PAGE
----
The isolation hit the foreign-dominated auto sector especially hard, with the exodus of overseas producers worsened by the industry’s heavy dependence on imported components.
“A few suppliers still have not sold out all their stocks, so that is what is selling,” said Azat Timerkhanov of consultant Avtostat. “But they are running out rapidly.”
Only two of Russia’s more than 20 auto factories are operating now, a locally owned one and a Chinese plant, he said. European and most Asian producers suspended shipments of cars, while even companies from countries that did not join the sanctions were faced with logistics problems.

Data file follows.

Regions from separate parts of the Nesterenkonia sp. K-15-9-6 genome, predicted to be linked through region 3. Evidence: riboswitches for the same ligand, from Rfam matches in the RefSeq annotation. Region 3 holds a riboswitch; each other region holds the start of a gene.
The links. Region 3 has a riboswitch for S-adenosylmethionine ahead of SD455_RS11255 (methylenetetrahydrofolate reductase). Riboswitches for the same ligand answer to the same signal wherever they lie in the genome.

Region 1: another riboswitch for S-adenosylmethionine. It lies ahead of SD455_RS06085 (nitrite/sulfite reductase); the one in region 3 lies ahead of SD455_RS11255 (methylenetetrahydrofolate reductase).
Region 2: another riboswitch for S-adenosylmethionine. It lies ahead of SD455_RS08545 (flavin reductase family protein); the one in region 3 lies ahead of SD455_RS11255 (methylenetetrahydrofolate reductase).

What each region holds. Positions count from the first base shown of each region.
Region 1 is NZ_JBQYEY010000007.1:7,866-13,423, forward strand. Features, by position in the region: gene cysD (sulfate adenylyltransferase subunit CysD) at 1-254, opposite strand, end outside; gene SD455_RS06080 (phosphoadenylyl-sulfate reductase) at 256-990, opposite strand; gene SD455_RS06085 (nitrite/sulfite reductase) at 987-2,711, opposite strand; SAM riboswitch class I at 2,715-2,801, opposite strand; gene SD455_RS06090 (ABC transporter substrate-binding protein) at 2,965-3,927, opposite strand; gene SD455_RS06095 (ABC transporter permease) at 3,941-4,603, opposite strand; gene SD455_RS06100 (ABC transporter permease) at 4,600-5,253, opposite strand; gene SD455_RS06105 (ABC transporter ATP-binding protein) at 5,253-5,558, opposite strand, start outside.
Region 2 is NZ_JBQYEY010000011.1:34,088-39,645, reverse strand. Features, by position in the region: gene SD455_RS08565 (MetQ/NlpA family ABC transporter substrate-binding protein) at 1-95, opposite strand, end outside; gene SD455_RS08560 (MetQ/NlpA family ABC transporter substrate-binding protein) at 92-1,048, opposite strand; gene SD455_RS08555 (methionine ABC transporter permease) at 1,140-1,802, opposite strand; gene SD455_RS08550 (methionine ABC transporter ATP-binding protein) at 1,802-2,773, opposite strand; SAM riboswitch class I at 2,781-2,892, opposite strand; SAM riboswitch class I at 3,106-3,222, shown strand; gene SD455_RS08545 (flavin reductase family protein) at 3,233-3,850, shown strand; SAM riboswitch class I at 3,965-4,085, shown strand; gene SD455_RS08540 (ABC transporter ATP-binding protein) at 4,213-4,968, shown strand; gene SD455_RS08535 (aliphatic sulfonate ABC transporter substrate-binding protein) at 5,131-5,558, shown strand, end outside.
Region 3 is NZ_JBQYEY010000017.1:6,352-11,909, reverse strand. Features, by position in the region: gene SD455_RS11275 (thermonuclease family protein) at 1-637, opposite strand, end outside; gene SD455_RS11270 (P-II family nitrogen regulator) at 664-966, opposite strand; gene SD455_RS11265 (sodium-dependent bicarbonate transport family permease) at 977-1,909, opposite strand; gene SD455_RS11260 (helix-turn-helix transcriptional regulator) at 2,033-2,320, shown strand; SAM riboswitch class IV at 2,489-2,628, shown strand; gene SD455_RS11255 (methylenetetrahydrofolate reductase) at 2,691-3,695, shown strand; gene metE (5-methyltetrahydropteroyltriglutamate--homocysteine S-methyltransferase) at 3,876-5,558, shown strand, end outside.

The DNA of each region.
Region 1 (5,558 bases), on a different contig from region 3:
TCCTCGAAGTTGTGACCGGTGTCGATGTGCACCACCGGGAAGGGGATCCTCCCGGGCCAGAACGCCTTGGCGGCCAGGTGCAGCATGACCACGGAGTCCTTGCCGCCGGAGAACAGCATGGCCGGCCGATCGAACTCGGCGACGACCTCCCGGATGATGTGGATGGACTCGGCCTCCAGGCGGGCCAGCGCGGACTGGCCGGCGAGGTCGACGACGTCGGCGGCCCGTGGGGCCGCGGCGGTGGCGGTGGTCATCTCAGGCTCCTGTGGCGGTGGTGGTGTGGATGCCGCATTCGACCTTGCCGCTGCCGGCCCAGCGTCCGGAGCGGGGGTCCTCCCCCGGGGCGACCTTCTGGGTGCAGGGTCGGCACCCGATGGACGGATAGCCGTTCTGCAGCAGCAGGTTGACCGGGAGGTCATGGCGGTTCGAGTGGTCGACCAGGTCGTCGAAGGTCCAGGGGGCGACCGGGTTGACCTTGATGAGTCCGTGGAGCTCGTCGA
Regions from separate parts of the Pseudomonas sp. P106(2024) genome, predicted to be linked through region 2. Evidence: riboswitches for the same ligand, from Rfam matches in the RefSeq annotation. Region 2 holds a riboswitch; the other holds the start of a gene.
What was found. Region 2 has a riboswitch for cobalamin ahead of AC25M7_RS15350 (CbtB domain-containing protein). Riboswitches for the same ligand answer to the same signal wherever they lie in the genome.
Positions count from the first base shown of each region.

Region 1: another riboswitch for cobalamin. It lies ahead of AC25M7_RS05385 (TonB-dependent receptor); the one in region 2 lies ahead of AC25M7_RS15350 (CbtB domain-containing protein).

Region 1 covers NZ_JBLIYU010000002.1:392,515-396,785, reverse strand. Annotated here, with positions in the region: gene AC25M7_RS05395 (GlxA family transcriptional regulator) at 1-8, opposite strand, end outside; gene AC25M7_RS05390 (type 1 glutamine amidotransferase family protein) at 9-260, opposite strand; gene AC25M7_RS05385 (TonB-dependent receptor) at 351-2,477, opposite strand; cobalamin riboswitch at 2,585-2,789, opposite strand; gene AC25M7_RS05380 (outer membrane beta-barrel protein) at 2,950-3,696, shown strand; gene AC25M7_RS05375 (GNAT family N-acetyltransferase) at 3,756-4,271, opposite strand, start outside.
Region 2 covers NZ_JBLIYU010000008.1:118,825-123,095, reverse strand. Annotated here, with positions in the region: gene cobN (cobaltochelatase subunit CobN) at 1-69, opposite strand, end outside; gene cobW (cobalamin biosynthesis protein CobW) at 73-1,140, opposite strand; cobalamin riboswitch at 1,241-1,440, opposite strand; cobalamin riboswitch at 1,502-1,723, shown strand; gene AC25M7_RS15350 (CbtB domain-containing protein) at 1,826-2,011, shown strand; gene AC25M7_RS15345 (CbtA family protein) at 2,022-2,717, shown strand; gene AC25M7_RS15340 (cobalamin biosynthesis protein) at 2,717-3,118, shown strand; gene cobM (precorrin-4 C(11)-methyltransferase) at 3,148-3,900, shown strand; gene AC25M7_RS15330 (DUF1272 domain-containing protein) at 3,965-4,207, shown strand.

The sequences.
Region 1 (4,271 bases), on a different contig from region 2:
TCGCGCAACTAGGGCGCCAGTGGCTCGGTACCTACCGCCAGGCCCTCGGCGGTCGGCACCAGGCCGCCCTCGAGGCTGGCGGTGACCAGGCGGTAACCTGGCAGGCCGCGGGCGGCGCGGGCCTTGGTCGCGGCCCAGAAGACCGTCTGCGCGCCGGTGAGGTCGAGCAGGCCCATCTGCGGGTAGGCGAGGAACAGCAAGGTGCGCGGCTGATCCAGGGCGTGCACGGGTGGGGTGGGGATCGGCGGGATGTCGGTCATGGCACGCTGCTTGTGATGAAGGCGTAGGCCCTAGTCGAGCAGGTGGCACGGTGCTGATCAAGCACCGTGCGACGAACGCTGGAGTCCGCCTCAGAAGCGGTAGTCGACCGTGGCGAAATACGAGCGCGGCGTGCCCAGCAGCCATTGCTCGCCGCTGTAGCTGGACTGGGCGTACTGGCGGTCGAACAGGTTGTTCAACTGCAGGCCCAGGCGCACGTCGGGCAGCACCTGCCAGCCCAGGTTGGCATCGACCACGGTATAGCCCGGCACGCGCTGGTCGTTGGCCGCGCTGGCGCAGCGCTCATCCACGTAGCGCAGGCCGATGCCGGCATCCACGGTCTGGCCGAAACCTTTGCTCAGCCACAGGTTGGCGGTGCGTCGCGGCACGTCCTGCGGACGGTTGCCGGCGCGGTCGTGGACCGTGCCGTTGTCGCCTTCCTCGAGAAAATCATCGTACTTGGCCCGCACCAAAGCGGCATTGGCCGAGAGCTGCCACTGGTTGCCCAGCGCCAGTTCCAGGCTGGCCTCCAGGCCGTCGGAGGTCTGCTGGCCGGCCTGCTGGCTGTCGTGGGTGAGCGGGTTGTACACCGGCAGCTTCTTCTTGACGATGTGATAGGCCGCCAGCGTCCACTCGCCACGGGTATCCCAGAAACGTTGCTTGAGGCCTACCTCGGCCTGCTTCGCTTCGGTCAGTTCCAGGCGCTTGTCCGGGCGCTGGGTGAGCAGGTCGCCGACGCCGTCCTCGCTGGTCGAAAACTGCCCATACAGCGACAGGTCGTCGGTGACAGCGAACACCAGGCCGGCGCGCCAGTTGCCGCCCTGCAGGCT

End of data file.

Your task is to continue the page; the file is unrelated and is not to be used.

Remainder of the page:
“There is a search underway for alternative suppliers -- usually Chinese,” he said, but there is no certainty yet that it will succeed.
The Russian government has taken over some major plants from foreign companies that left, including the former Moskvich factory in Moscow that was operated by Renault. It has already announced plans to sell stripped-down models without imported safety and emissions technologies.
“Our auto industry relied on foreign components,” said Georgy Ostapkovich, a specialist on the sector at Moscow’s Higher School of Economics. “There were practically no factories that did not work on foreign platforms. Russia was just an assembly line.”
“We are facing primitivization and we will fall behind the rest of the world by a decade,” he said.